How Choppers Work

Chopper Transmissions

This motorcycle’s transmission connects to the rear wheel with a belt drive system.

In a similar vein, chopper transmissions need to be flashy as well. Many companies sell transmissions designed to match specific engines. Transmissions sit behind the engine and come in four-, five- and six-speed varieties. Most modern choppers use either five- or six-speed transmissions -- only older choppers or bikes designed to look like vintage models use a four-speed transmission.

Most companies design frames to hold a particular kind of transmission, though many companies sell special cases that give you more choices. For example, you might need a special transmission case to mount a five-speed transmission on a frame that normally would carry a four-speed transmission. The case mounts to the frame, and you mount the transmission to the case. Otherwise, the transmission and frame wouldn't match up, and you'd be stuck with a bike and a transmission that don't fit together.



The transmission powers the drive system for the chopper, which is either a chain system or a belt system. Chains and belts connect one side of the drive system, the transmission, to the other side, the rear tire. Transmissions only provide power to the rear tire; the front wheels aren't powered. A small sprocket in the drive system turns the chain or belt at the transmission end, which then turns a larger sprocket at the tire end, making the tire move. Most choppers use an open primary system, meaning the belt or chain isn't covered by housing or casing -- it's left out in the open for all to admire. It also means that you need to pay attention when riding one because you don't want to get caught in the chopper's drive system.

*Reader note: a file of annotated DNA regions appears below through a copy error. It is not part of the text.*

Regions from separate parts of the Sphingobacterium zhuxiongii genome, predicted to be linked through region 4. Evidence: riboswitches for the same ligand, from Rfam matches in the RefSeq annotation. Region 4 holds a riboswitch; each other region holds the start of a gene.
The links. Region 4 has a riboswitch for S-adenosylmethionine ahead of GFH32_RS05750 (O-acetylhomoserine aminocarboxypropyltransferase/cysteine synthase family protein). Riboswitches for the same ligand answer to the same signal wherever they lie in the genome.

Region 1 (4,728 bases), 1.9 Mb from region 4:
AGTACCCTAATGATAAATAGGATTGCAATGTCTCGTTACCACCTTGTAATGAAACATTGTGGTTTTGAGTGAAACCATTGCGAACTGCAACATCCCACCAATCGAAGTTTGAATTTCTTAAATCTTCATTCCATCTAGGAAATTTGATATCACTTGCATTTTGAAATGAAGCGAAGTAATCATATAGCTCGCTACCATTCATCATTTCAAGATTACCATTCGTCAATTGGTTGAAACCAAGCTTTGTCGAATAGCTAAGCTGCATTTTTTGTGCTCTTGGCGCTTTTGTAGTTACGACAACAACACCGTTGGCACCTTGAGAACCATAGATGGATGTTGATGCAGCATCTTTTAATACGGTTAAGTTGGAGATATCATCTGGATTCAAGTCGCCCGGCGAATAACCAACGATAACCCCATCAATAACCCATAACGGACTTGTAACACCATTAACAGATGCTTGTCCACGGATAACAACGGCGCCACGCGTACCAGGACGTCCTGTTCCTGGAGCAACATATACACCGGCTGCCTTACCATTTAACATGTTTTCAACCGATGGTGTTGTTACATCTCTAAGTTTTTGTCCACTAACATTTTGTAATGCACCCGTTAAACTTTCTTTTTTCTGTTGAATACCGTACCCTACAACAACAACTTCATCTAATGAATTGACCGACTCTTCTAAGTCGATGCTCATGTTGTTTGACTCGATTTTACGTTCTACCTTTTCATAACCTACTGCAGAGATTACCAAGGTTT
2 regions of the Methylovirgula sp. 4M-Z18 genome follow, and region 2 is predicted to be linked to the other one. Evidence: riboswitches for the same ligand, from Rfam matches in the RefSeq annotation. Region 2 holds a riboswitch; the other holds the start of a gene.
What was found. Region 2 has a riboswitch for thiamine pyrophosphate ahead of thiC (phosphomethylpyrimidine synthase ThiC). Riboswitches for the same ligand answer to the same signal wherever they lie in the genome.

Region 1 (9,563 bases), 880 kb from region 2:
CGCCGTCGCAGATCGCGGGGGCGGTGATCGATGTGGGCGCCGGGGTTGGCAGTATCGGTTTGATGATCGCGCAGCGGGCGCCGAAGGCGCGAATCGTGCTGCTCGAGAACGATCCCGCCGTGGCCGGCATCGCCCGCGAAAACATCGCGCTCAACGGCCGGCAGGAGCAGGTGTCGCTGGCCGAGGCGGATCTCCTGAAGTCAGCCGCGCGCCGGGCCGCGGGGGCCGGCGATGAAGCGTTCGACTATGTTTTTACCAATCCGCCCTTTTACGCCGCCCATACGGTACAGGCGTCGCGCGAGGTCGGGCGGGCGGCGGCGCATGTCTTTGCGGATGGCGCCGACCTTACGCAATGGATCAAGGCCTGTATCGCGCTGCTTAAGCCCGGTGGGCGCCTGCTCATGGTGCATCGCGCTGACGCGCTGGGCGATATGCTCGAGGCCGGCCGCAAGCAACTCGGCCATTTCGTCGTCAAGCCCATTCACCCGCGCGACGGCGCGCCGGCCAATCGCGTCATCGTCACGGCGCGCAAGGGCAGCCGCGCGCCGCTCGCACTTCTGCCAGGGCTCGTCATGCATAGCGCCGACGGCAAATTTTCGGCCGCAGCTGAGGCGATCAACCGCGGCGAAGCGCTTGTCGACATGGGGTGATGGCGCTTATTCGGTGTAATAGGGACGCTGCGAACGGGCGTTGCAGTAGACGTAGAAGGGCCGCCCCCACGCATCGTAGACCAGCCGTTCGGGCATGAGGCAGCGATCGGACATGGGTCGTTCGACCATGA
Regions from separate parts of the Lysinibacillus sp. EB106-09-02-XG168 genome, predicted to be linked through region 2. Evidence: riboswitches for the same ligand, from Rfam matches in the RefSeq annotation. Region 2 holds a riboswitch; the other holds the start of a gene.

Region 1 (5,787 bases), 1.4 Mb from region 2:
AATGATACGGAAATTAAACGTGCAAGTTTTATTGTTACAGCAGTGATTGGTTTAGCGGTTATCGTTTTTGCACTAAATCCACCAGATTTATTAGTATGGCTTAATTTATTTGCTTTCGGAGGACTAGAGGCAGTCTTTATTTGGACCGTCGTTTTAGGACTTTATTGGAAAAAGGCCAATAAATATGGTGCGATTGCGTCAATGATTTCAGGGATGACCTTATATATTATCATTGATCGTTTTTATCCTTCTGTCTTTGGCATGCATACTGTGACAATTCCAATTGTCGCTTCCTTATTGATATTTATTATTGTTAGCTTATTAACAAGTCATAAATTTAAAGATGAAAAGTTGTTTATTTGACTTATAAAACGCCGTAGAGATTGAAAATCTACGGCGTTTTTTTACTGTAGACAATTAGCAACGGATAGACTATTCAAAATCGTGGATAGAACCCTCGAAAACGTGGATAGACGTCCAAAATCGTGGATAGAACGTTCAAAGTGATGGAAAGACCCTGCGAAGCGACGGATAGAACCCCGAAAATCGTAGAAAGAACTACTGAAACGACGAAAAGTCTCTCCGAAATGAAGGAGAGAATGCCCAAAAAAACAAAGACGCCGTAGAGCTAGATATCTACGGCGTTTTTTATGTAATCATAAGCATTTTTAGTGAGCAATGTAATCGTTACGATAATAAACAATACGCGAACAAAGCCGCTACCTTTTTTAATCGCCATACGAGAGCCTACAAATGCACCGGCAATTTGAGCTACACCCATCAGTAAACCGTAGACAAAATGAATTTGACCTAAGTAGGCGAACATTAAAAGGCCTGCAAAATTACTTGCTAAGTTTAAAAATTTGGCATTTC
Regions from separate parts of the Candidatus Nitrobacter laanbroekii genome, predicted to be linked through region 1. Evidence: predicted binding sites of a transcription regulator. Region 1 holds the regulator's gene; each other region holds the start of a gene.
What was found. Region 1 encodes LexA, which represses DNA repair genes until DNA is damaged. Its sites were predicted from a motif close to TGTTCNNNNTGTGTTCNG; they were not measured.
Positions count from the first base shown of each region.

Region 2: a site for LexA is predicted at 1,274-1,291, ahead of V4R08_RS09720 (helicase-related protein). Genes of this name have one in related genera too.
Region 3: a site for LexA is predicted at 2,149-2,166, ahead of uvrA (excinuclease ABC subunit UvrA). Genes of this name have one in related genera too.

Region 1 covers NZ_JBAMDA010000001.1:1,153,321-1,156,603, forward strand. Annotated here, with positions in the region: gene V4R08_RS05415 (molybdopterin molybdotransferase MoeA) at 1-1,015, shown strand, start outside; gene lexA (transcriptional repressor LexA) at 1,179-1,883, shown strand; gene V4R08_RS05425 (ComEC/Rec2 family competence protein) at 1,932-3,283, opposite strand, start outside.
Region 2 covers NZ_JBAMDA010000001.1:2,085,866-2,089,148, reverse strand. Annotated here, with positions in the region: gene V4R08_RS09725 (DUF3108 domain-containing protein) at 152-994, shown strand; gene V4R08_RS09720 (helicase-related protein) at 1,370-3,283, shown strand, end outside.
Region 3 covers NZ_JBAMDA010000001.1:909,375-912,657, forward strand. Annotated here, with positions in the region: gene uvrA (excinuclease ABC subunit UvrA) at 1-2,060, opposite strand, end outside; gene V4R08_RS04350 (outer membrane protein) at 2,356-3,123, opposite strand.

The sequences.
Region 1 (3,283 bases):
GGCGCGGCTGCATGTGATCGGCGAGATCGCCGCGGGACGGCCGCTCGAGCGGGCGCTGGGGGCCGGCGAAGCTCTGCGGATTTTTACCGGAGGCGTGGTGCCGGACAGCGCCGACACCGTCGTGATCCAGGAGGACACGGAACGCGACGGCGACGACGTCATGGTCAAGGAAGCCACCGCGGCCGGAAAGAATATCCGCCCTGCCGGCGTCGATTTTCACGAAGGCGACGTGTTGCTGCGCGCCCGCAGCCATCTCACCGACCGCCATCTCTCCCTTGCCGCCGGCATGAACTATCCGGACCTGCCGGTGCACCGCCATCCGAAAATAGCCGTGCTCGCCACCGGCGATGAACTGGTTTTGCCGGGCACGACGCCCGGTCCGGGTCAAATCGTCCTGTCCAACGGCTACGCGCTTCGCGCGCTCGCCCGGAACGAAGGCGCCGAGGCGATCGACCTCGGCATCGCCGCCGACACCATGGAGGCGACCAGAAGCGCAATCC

A recent trend in chopper design is to use wide tires in the rear. In order to provide power to a wheel with a wide tire, builders have to offset the transmission to one side, particularly if it's a belt system. Without offsetting the transmission, the belt would not have enough clearance from the rear tire. By offsetting the transmission, a builder can make sure there's plenty of clearance. Unfortunately, offsetting the transmission too much can hurt a bike's stability and, perhaps worse in the eyes of a chopper designer, make it look less impressive.

In the next section, we'll look at the other components of a chopper and how they set these bikes apart from other motorcycles.